External validation of Global Evaluative Assessment of Robotic Skills (GEARS)

Monty A. Aghazadeh, Isuru S. Jayaratna, Andrew J. Hung, Michael M. Pan, Mihir M. Desai, Inderbir S. Gill, Alvin C. Goh

Research output: Contribution to journalArticlepeer-review

89 Scopus citations


Background: We demonstrate the construct validity, reliability, and utility of Global Evaluative Assessment of Robotic Skills (GEARS), a clinical assessment tool designed to measure robotic technical skills, in an independent cohort using an in vivo animal training model. Methods: Using a cross-sectional observational study design, 47 voluntary participants were categorized as experts (>30 robotic cases completed as primary surgeon) or trainees. The trainee group was further divided into intermediates (≥5 but ≤30 cases) or novices (<5 cases). All participants completed a standardized in vivo robotic task in a porcine model. Task performance was evaluated by two expert robotic surgeons and self-assessed by the participants using the GEARS assessment tool. Kruskal–Wallis test was used to compare the GEARS performance scores to determine construct validity; Spearman’s rank correlation measured interobserver reliability; and Cronbach’s alpha was used to assess internal consistency. Results: Performance evaluations were completed on nine experts and 38 trainees (14 intermediate, 24 novice). Experts demonstrated superior performance compared to intermediates and novices overall and in all individual domains (p < 0.0001). In comparing intermediates and novices, the overall performance difference trended toward significance (p = 0.0505), while the individual domains of efficiency and autonomy were significantly different between groups (p = 0.0280 and 0.0425, respectively). Interobserver reliability between expert ratings was confirmed with a strong correlation observed (r = 0.857, 95 % CI [0.691, 0.941]). Experts and participant scoring showed less agreement (r = 0.435, 95 % CI [0.121, 0.689] and r = 0.422, 95 % CI [0.081, 0.0672]). Internal consistency was excellent for experts and participants (α = 0.96, 0.98, 0.93). Conclusions: In an independent cohort, GEARS was able to differentiate between different robotic skill levels, demonstrating excellent construct validity. As a standardized assessment tool, GEARS maintained consistency and reliability for an in vivo robotic surgical task and may be applied for skills evaluation in a broad range of robotic procedures.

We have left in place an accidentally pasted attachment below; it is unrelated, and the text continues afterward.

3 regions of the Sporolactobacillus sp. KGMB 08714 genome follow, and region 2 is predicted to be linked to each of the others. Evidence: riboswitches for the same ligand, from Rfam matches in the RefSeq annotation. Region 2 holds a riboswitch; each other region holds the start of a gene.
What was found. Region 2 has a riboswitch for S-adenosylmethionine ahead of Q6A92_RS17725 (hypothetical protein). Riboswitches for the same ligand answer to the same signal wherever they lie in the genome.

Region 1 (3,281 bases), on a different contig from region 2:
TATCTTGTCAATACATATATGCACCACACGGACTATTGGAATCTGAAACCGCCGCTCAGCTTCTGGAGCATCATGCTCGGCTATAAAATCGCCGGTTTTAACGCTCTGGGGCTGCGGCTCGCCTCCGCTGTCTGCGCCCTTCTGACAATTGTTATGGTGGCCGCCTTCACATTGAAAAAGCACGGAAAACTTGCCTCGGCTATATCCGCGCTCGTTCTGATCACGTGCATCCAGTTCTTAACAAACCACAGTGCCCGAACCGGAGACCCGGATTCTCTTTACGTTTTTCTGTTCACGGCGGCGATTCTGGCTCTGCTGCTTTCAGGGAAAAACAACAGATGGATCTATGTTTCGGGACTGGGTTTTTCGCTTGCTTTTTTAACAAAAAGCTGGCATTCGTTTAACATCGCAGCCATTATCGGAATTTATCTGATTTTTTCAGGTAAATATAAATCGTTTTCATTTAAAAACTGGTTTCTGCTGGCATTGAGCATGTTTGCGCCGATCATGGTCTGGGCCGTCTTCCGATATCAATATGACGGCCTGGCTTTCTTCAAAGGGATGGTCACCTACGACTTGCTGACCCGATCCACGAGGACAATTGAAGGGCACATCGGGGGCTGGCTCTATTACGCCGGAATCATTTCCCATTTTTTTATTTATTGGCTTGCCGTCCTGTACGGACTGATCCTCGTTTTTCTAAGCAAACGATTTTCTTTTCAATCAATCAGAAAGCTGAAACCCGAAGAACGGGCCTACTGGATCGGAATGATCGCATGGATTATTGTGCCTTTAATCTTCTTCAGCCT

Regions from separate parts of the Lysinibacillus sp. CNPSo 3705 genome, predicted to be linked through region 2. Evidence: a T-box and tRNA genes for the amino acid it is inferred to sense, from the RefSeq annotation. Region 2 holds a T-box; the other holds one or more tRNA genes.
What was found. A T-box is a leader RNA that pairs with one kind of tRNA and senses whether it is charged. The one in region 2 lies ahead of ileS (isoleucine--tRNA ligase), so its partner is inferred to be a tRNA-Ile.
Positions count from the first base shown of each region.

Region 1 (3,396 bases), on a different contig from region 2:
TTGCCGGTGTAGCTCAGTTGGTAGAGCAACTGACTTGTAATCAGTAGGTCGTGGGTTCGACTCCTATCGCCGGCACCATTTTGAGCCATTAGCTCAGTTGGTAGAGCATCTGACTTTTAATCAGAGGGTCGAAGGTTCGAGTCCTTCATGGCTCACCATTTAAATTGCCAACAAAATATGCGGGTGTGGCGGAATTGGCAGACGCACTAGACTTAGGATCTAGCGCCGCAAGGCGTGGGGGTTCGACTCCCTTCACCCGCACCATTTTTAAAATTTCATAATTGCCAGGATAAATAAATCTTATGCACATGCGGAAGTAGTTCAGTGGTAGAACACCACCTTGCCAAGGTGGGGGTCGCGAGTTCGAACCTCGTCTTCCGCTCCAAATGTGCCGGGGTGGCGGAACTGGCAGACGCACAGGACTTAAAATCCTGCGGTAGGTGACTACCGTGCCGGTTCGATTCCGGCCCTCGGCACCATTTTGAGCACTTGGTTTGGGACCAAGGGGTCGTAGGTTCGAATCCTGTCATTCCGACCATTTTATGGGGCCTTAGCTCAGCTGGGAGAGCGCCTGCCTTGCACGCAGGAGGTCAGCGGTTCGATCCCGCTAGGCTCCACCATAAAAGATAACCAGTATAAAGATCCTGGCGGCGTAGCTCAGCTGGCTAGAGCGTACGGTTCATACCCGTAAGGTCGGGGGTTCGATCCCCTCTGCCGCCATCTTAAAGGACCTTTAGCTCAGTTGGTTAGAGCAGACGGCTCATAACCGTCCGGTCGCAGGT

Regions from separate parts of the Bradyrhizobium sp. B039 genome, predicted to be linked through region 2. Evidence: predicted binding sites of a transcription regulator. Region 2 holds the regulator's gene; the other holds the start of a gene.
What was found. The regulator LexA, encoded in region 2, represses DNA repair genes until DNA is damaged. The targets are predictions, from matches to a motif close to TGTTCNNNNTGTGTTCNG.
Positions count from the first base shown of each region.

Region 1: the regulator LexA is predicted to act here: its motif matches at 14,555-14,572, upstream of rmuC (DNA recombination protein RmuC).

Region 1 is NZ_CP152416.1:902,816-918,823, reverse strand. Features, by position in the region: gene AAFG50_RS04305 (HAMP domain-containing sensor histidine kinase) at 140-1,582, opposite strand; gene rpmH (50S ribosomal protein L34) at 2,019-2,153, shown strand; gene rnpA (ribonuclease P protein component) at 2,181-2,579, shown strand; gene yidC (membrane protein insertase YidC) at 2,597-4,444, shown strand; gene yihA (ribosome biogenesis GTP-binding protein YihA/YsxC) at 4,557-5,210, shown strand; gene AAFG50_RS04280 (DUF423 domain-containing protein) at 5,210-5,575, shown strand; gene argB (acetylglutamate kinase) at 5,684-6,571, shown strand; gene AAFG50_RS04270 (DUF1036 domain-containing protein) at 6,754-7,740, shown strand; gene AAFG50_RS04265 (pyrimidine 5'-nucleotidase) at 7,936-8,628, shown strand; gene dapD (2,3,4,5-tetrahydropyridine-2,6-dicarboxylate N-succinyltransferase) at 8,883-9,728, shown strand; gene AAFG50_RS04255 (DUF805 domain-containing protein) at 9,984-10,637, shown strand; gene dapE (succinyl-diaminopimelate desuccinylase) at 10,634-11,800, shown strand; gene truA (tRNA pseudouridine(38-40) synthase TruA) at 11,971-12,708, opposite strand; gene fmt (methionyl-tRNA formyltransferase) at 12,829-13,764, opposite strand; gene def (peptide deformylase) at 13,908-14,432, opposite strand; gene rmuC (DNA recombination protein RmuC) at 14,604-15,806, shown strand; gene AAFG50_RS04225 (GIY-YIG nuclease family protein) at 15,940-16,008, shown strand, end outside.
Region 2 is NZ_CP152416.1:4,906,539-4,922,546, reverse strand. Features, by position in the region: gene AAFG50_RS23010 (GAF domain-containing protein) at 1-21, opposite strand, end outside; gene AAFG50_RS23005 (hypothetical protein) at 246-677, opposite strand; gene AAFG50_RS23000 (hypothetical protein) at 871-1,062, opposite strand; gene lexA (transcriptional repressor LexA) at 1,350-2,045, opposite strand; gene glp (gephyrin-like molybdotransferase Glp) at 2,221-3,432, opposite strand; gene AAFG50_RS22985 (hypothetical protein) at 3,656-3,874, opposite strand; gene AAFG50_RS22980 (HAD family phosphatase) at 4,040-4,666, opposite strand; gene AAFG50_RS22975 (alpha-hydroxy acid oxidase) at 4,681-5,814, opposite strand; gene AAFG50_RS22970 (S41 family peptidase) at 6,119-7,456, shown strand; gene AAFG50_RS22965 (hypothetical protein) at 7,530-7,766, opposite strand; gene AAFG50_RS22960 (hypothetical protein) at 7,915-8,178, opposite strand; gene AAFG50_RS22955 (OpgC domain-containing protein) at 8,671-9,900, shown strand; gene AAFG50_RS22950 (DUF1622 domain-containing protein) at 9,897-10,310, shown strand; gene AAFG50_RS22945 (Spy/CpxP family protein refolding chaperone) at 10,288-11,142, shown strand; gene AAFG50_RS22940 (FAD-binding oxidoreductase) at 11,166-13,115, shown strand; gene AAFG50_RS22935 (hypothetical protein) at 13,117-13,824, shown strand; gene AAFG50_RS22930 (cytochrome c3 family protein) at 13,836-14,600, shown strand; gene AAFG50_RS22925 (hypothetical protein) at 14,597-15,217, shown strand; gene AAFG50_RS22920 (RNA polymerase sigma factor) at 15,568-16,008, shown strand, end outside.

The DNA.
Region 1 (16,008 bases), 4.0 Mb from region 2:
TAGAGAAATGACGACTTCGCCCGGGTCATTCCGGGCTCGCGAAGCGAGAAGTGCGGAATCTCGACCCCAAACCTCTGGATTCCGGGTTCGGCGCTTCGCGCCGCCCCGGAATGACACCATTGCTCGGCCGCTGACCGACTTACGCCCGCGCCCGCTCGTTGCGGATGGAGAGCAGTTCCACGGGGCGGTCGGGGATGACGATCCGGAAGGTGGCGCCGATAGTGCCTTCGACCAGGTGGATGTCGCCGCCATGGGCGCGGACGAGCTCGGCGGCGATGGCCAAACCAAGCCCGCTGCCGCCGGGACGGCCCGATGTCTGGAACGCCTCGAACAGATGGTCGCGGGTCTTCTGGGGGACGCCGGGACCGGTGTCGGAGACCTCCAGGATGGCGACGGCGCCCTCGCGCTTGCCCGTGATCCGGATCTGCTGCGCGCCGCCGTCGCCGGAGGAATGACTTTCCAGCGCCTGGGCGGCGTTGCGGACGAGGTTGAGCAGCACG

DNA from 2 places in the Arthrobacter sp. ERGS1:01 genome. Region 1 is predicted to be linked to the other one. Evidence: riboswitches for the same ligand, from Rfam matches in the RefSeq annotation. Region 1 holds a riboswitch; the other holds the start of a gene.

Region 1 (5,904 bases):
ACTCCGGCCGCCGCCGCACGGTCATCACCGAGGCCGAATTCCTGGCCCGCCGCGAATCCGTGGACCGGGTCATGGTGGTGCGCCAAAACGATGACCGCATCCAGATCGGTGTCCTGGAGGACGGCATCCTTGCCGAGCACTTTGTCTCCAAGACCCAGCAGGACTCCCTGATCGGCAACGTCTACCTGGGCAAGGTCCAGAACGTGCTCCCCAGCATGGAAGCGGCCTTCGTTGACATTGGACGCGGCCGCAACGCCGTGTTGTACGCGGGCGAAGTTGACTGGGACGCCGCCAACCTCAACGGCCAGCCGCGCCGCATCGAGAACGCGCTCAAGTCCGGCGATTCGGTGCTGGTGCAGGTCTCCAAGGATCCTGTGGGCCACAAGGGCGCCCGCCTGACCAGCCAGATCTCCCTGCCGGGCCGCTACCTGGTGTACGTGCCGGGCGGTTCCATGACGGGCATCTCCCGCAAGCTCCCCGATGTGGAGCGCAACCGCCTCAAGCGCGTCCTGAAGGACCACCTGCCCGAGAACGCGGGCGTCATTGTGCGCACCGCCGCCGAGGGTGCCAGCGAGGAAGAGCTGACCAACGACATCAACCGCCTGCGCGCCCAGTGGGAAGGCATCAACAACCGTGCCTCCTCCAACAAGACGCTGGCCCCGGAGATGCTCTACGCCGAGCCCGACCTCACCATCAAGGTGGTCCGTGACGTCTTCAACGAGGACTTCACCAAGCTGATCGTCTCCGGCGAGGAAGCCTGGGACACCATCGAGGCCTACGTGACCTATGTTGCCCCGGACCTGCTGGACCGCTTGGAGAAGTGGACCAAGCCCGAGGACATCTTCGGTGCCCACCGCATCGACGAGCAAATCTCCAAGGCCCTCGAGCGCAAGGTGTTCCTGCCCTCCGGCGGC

Original languageEnglish (US)
Pages (from-to)3261-3266
Number of pages6
JournalSurgical Endoscopy
Issue number11
StatePublished - Nov 1 2015


  • Clinical competence
  • Education
  • Robotics
  • Validation studies

ASJC Scopus subject areas

  • Surgery


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